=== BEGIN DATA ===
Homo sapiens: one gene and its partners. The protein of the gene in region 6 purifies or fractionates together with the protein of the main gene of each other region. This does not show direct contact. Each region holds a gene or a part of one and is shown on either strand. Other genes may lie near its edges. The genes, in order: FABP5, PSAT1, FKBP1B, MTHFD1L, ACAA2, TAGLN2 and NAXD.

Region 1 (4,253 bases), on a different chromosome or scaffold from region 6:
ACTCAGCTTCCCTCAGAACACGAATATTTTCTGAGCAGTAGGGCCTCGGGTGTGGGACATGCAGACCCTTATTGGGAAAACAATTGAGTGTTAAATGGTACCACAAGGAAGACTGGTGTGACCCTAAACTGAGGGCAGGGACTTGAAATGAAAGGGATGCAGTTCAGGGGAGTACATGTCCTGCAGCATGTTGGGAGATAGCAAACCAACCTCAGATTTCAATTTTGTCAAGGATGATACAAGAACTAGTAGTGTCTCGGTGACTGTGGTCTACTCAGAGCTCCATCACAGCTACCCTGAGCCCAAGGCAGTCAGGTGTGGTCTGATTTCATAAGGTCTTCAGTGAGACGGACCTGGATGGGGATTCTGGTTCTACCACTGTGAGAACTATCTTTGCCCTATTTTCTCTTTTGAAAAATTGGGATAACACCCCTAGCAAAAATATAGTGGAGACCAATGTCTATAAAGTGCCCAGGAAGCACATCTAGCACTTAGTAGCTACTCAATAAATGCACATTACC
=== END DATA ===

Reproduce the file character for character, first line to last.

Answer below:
Homo sapiens: one gene and its partners. The protein of the gene in region 6 purifies or fractionates together with the protein of the main gene of each other region. This does not show direct contact. Each region holds a gene or a part of one and is shown on either strand. Other genes may lie near its edges. The genes, in order: FABP5, PSAT1, FKBP1B, MTHFD1L, ACAA2, TAGLN2 and NAXD.

Region 1 (4,253 bases), on a different chromosome or scaffold from region 6:
ACTCAGCTTCCCTCAGAACACGAATATTTTCTGAGCAGTAGGGCCTCGGGTGTGGGACATGCAGACCCTTATTGGGAAAACAATTGAGTGTTAAATGGTACCACAAGGAAGACTGGTGTGACCCTAAACTGAGGGCAGGGACTTGAAATGAAAGGGATGCAGTTCAGGGGAGTACATGTCCTGCAGCATGTTGGGAGATAGCAAACCAACCTCAGATTTCAATTTTGTCAAGGATGATACAAGAACTAGTAGTGTCTCGGTGACTGTGGTCTACTCAGAGCTCCATCACAGCTACCCTGAGCCCAAGGCAGTCAGGTGTGGTCTGATTTCATAAGGTCTTCAGTGAGACGGACCTGGATGGGGATTCTGGTTCTACCACTGTGAGAACTATCTTTGCCCTATTTTCTCTTTTGAAAAATTGGGATAACACCCCTAGCAAAAATATAGTGGAGACCAATGTCTATAAAGTGCCCAGGAAGCACATCTAGCACTTAGTAGCTACTCAATAAATGCACATTACC